November 3, 2003
How much of player negotiations for you involves selling Edmonton to the players?
Overall, I think the majority of players are happy to play in Edmonton because it's hockey country. When I played in New York, hockey was probably number 4 in the pecking order of major sports. Here, hockey's the number 1 sport in this city. That can be exciting, it can be a challenge and, to some players, it can be difficult. But I think it makes everybody a better player.
Was that your pitch to Ryan Smyth?
My point in the Smyth situation was that there is a price to pay for being in a good hockey city. Economically, you're in a good position being in Alberta. Personal taxes are the lowest in Canada. The cost of living is good. The city is safe. Those things are one side of it; playing for the Oilers is another. Yes, there's a cost to playing for the Oilers, but you can't really put a number on it. Is it five per cent? Is it 10? The point is, if you want to be an Oiler, we have a standard here in terms of what we pay, and what we expect out of our players.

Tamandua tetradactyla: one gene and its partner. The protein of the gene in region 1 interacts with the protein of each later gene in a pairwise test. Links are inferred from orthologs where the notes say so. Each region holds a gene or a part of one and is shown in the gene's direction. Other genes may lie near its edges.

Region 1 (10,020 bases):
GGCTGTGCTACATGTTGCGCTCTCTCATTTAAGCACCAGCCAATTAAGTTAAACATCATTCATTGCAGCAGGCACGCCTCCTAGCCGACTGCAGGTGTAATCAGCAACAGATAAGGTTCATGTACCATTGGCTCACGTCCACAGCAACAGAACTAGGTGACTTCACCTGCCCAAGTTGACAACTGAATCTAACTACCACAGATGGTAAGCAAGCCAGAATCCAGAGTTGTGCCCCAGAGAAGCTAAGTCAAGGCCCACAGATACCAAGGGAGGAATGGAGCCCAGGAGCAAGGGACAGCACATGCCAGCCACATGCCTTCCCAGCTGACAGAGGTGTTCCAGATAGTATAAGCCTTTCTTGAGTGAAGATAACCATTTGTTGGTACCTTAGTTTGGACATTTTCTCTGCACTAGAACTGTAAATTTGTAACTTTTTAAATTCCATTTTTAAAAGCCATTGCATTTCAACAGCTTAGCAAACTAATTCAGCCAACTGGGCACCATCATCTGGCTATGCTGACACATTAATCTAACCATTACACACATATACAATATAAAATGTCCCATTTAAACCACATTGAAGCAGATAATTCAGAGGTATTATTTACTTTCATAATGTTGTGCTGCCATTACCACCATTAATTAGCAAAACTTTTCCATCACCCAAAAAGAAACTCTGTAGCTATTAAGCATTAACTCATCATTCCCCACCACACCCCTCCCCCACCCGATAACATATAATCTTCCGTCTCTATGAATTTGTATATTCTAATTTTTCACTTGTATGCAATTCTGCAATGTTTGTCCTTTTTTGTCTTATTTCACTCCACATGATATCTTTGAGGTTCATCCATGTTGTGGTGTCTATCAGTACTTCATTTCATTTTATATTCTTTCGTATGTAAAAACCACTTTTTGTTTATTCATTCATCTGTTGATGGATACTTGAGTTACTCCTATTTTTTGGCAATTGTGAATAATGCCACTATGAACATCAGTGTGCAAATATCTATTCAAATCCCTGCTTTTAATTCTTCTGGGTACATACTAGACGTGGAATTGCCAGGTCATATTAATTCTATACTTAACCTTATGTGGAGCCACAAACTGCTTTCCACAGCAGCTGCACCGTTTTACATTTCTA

You've expressed frustration about how salary arbitration takes control out of your hands.
Precisely. I don't want to write everything personally, or the average NHL salary to move below $1 million. I just want everybody to take a step back and say, "Holy mackerel, you get chance to play a sport for your livelihood and get paid extreme amounts of money." Appreciate the fact that, in a few years, you can not only set yourself up for life but set up your entire extended family.
Was the Anson Carter trade one of those challenges? You must have known that fans and media would regard it as a salary dump.
Not at all. That was a big shock to me and our management group. The reaction shocked me. It was stronger than when we traded Bill Guerin to Boston. In our minds, the team was going backwards, and we needed to do something. To a certain extent it was financial, but not as much as people think.